Yes. Because if Harlan DeGroat is going to leave his house to go see a movie, he’s not seeing a retrospective of “McCabe and Mrs. Miller”. He’s seeing something that’s violent, and hey, “Midnight Meat Train”, well that gets me out of my house. So you have to always be thinking from a character’s point of view.

I love that thought of Harlan DeGroat sitting at home, flipping through the newspaper, and just lighting up at the sight of an ad for “Midnight Meat Train.” [Laughs] But really, the DeGroat part that stuck with me most is when he says that he “has a problem with everybody.” Because there’s a real self-awareness there, and I’m wondering if you can talk a little bit about how aware these characters are of their circumstances.

Very aware of their circumstances, because we’re all influenced by our circumstances. What in Woody Harrelson’s character’s life lead him down this path? What was it? Was it an unhappy childhood? Why does he have a problem with everybody? Why is his life this bedrock of menace? Christian Bale’s character is very self-aware, he understands much like we as Americans that the American Dream is faltering and crumbling just like the American economy, and these men are touched by it. The final scene of the film is Christian Bale at his dining room table, where he’s eaten the majority of his meals, but a man who’s living with the consequences of violence, and in his own prison and battling his soul. Potentially, and hopefully, this is a man who can find peace and contentment at some point.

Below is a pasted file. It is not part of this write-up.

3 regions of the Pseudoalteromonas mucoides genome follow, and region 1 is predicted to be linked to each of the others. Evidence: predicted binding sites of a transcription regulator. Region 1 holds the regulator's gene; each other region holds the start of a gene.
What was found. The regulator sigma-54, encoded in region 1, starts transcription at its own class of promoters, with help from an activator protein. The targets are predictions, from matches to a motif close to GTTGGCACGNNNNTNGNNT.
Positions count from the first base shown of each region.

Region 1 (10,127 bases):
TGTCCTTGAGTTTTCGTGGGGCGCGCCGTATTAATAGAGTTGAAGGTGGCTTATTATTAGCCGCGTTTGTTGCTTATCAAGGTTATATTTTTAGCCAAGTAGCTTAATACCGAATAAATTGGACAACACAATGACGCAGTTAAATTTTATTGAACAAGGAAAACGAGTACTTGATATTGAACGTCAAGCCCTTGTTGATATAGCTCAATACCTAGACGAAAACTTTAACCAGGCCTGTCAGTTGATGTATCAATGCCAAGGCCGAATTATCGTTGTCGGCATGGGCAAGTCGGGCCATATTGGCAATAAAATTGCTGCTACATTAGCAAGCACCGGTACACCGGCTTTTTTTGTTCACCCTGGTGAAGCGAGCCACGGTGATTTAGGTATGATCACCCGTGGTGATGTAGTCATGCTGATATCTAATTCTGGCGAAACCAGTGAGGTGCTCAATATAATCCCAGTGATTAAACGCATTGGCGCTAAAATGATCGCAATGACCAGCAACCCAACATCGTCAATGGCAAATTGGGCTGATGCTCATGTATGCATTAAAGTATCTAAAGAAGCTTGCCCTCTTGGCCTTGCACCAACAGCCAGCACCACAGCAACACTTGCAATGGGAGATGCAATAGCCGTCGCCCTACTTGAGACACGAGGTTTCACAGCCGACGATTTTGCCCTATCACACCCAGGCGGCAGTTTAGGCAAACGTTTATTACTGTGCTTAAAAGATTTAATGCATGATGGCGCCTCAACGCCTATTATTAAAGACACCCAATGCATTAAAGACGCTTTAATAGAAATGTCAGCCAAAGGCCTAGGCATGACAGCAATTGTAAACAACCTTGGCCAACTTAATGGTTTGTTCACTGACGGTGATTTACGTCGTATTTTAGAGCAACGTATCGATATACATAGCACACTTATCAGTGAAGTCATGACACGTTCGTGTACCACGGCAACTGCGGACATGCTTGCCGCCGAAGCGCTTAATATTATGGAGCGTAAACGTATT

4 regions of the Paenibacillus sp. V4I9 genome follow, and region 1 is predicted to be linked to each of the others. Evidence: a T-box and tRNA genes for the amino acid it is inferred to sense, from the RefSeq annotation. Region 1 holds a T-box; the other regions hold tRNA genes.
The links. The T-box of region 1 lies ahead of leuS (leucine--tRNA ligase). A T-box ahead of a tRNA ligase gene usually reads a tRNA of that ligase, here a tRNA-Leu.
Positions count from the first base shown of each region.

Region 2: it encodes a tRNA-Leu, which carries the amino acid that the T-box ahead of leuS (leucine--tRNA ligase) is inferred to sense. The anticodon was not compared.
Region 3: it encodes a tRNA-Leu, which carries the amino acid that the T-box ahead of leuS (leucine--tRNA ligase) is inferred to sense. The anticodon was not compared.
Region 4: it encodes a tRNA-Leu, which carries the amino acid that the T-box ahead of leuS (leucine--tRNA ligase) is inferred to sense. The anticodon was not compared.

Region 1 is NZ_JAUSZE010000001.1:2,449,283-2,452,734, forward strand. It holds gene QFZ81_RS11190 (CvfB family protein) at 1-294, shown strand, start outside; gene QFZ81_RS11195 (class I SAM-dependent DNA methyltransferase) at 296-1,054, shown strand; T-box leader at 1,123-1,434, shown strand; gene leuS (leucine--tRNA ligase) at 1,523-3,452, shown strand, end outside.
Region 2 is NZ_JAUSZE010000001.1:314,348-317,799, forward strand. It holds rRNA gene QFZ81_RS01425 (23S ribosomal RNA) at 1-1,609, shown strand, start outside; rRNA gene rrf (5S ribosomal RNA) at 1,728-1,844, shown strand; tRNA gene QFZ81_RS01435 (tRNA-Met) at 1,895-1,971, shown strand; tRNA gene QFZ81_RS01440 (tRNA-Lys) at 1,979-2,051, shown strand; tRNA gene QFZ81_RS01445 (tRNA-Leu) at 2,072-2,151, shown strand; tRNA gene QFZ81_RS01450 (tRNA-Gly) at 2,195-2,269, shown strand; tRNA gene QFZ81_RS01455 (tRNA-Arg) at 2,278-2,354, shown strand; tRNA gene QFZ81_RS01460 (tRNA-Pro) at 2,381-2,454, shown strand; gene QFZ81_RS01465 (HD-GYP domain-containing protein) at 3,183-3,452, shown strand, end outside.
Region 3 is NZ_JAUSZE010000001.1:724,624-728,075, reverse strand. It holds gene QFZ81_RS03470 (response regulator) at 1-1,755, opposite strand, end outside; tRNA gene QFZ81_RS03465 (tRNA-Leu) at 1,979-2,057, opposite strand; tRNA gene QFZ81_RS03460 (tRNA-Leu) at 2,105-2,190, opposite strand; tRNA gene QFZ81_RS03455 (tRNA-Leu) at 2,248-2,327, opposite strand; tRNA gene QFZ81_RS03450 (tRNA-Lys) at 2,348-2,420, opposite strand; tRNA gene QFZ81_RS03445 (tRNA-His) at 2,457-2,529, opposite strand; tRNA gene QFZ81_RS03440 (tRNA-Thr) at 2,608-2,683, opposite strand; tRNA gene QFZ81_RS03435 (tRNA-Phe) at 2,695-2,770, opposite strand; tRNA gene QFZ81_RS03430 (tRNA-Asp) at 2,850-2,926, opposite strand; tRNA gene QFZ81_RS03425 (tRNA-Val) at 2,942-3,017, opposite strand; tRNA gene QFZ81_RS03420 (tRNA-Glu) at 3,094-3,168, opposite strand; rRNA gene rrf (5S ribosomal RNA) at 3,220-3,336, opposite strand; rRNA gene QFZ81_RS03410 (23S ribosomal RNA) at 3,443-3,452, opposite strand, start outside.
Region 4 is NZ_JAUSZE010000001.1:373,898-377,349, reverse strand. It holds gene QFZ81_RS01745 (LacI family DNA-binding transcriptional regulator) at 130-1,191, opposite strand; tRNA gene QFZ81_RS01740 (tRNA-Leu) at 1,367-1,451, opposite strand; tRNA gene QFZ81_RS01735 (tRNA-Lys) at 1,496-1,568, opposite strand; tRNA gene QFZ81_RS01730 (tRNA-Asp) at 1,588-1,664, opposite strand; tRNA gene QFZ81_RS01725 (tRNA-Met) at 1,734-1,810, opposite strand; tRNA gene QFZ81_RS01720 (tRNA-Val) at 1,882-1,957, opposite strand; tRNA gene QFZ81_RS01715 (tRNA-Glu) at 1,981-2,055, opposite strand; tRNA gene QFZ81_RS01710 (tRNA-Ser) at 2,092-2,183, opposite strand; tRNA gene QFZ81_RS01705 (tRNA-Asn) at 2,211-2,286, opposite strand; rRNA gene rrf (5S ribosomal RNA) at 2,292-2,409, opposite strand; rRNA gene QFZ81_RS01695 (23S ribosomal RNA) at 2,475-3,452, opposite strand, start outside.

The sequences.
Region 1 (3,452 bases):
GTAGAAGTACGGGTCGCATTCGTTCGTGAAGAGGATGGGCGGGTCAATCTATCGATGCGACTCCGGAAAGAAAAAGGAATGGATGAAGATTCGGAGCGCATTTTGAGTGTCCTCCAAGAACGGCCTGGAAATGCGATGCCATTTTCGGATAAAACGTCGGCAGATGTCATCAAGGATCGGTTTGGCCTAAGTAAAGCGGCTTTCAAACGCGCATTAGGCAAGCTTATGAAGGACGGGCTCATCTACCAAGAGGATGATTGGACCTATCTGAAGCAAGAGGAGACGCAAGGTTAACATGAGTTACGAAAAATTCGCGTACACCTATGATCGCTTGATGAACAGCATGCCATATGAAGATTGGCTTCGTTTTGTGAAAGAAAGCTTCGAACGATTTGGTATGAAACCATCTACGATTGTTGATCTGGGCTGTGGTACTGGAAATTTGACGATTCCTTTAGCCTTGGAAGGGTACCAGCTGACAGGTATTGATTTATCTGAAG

That’s really interesting, because I was going to ask you about this decision to cut back to this non-linear moment at the end of the film. Can you flesh out this idea of Christian’s character returning to a different kind of prison?

When he calls Woody’s character to settle those debts, he doesn’t know if he’s going to meet his maker or if he’s going to prison or what’s going to happen. It’s the ultimate sacrifice for his brother, and then when faced with the opportunity to rid the world of the devil, he takes it. He doesn’t know what’s going to happen to him, but when he takes that breath and exhales, this is a man who is content. However, I cut to him months later, weeks later, a year later, and he’s still living with those consequences of violence. Much like Michael Corleone was in “The Godfather: Part II” in the final moments after Fredo is murdered on Lake Tahoe and he’s living with that for the rest of his life.

Sure, and there’s a very spiritual quality to this final scene in your film because it’s sort of lost in time. You don't know exactly when this glimpse is taking place.

Nor should you nor would I want you to. It’s a portrait of a man’s life, both literally and figuratively.

Something that you mentioning “The Godfather” made me think of is the use of parallel editing that crops up in your film as well. There’s one scene where you cut between steel being made and heroin being cooked. It made me question if industry in America is evolving faster than society and its laws can keep up with it.